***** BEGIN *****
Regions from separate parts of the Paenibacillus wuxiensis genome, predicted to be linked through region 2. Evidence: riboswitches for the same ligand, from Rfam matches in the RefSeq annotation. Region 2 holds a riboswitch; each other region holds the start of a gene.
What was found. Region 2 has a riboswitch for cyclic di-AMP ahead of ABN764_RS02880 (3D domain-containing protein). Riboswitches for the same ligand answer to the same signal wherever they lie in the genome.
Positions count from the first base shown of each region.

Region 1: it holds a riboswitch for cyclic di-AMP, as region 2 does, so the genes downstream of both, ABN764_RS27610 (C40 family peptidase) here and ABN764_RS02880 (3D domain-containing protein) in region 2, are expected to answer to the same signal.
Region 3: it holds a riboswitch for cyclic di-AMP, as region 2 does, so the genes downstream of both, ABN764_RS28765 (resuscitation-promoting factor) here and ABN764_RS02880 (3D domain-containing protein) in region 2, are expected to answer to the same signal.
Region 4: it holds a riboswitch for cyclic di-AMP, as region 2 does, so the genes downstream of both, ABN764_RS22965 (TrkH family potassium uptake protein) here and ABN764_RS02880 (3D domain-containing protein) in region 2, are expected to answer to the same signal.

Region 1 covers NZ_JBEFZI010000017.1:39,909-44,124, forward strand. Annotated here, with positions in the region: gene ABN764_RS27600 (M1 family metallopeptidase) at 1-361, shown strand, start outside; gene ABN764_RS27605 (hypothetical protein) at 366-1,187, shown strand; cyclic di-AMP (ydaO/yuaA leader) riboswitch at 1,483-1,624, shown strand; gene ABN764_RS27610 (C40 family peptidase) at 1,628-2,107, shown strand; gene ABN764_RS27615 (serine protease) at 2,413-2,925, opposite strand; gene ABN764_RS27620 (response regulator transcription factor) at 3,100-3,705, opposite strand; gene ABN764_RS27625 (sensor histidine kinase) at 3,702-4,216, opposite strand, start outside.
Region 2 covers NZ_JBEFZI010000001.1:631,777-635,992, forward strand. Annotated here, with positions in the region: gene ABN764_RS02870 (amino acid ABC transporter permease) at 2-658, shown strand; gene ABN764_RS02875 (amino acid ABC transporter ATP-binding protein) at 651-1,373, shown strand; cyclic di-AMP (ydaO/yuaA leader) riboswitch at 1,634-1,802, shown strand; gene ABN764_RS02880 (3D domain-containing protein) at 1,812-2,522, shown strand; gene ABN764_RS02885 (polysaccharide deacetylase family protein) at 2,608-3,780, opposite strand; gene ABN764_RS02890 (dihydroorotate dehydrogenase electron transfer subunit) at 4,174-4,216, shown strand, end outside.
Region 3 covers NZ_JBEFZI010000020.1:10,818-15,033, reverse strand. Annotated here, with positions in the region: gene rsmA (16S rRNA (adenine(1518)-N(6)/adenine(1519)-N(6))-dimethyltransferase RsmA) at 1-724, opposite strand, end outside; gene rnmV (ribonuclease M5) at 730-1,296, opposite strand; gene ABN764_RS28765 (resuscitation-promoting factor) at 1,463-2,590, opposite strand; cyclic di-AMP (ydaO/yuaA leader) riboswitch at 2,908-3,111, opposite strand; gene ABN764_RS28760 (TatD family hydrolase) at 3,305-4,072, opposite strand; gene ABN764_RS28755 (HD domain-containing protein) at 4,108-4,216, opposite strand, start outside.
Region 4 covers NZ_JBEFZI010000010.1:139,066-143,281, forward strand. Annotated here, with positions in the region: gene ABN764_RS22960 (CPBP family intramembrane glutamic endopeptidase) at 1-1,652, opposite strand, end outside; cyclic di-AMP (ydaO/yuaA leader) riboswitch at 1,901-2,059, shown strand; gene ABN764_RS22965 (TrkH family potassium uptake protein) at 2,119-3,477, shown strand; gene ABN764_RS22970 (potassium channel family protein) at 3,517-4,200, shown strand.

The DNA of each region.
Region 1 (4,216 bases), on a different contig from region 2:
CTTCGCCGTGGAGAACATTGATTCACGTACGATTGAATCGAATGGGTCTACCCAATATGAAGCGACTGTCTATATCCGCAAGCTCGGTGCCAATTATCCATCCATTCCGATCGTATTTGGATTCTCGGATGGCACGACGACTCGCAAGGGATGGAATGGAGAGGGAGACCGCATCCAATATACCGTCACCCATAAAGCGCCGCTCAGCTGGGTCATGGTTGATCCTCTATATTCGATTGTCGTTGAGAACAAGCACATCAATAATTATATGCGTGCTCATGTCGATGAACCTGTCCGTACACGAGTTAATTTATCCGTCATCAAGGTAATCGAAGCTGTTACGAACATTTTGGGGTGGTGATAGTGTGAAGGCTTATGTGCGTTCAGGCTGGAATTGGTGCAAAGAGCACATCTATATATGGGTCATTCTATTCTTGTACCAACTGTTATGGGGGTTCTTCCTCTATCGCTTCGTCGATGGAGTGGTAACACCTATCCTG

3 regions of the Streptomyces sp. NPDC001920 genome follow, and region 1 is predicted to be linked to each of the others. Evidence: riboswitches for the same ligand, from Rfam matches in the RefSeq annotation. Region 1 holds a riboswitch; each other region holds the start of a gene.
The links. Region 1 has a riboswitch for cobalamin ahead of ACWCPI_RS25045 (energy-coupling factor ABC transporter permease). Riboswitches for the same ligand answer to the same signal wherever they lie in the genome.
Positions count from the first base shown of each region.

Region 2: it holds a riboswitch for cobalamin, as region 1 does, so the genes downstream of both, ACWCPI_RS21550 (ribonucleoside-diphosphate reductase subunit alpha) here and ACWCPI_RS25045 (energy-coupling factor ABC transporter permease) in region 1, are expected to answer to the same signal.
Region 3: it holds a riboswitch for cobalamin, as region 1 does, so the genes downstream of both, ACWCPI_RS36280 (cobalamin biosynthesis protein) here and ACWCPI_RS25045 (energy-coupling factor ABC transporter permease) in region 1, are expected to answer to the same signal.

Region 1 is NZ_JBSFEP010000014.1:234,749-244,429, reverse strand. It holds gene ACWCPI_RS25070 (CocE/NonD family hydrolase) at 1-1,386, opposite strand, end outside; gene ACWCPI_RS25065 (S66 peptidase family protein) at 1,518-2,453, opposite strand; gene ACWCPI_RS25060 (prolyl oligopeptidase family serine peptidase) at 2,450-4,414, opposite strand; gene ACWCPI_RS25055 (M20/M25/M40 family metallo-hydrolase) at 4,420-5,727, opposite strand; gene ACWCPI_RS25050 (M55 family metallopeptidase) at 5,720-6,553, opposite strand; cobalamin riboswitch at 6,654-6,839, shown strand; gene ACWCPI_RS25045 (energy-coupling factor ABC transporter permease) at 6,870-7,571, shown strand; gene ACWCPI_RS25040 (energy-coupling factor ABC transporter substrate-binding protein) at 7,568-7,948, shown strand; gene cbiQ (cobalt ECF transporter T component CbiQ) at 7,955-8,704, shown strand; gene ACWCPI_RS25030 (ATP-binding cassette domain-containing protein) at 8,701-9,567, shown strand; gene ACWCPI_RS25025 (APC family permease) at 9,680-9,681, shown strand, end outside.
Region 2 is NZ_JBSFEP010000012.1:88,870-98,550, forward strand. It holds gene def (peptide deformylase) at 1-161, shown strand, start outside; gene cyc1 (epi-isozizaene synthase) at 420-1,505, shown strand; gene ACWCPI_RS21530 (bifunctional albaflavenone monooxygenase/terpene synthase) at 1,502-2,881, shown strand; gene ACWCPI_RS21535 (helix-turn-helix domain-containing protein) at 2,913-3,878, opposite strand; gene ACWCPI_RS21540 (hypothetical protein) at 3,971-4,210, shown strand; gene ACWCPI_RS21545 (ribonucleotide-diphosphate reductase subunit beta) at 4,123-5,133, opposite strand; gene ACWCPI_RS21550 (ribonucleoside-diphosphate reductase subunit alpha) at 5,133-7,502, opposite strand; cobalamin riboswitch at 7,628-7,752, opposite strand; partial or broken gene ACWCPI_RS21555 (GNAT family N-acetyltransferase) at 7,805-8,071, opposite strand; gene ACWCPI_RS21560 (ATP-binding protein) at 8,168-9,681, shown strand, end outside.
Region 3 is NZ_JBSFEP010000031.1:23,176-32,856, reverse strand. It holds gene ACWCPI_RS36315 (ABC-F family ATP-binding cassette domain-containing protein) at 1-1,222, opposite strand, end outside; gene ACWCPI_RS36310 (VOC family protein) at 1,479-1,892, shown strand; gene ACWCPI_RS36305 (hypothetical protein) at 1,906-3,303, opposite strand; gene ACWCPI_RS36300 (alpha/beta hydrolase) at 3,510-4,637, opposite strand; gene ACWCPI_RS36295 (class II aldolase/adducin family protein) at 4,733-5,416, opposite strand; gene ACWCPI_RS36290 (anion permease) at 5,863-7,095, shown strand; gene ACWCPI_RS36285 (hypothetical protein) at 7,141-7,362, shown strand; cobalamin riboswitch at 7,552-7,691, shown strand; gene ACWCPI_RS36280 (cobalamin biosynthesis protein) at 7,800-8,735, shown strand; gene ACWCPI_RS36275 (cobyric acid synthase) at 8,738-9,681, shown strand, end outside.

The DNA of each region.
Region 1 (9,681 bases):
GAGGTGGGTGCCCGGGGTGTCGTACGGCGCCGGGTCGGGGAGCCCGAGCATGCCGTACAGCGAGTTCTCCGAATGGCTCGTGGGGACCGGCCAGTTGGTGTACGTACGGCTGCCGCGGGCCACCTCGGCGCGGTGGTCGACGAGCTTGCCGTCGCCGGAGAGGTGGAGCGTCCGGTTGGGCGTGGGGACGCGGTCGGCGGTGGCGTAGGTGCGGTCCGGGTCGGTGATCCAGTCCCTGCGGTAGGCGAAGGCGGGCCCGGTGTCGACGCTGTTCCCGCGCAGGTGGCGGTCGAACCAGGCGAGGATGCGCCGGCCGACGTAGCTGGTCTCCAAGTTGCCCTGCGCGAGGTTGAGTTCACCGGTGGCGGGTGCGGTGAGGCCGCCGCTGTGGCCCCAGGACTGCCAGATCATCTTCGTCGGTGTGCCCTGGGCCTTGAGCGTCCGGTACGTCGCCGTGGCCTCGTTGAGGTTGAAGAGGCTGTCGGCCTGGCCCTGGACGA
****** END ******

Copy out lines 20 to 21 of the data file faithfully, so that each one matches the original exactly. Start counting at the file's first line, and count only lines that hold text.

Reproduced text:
Region 2 is NZ_JBSFEP010000012.1:88,870-98,550, forward strand. It holds gene def (peptide deformylase) at 1-161, shown strand, start outside; gene cyc1 (epi-isozizaene synthase) at 420-1,505, shown strand; gene ACWCPI_RS21530 (bifunctional albaflavenone monooxygenase/terpene synthase) at 1,502-2,881, shown strand; gene ACWCPI_RS21535 (helix-turn-helix domain-containing protein) at 2,913-3,878, opposite strand; gene ACWCPI_RS21540 (hypothetical protein) at 3,971-4,210, shown strand; gene ACWCPI_RS21545 (ribonucleotide-diphosphate reductase subunit beta) at 4,123-5,133, opposite strand; gene ACWCPI_RS21550 (ribonucleoside-diphosphate reductase subunit alpha) at 5,133-7,502, opposite strand; cobalamin riboswitch at 7,628-7,752, opposite strand; partial or broken gene ACWCPI_RS21555 (GNAT family N-acetyltransferase) at 7,805-8,071, opposite strand; gene ACWCPI_RS21560 (ATP-binding protein) at 8,168-9,681, shown strand, end outside.
Region 3 is NZ_JBSFEP010000031.1:23,176-32,856, reverse strand. It holds gene ACWCPI_RS36315 (ABC-F family ATP-binding cassette domain-containing protein) at 1-1,222, opposite strand, end outside; gene ACWCPI_RS36310 (VOC family protein) at 1,479-1,892, shown strand; gene ACWCPI_RS36305 (hypothetical protein) at 1,906-3,303, opposite strand; gene ACWCPI_RS36300 (alpha/beta hydrolase) at 3,510-4,637, opposite strand; gene ACWCPI_RS36295 (class II aldolase/adducin family protein) at 4,733-5,416, opposite strand; gene ACWCPI_RS36290 (anion permease) at 5,863-7,095, shown strand; gene ACWCPI_RS36285 (hypothetical protein) at 7,141-7,362, shown strand; cobalamin riboswitch at 7,552-7,691, shown strand; gene ACWCPI_RS36280 (cobalamin biosynthesis protein) at 7,800-8,735, shown strand; gene ACWCPI_RS36275 (cobyric acid synthase) at 8,738-9,681, shown strand, end outside.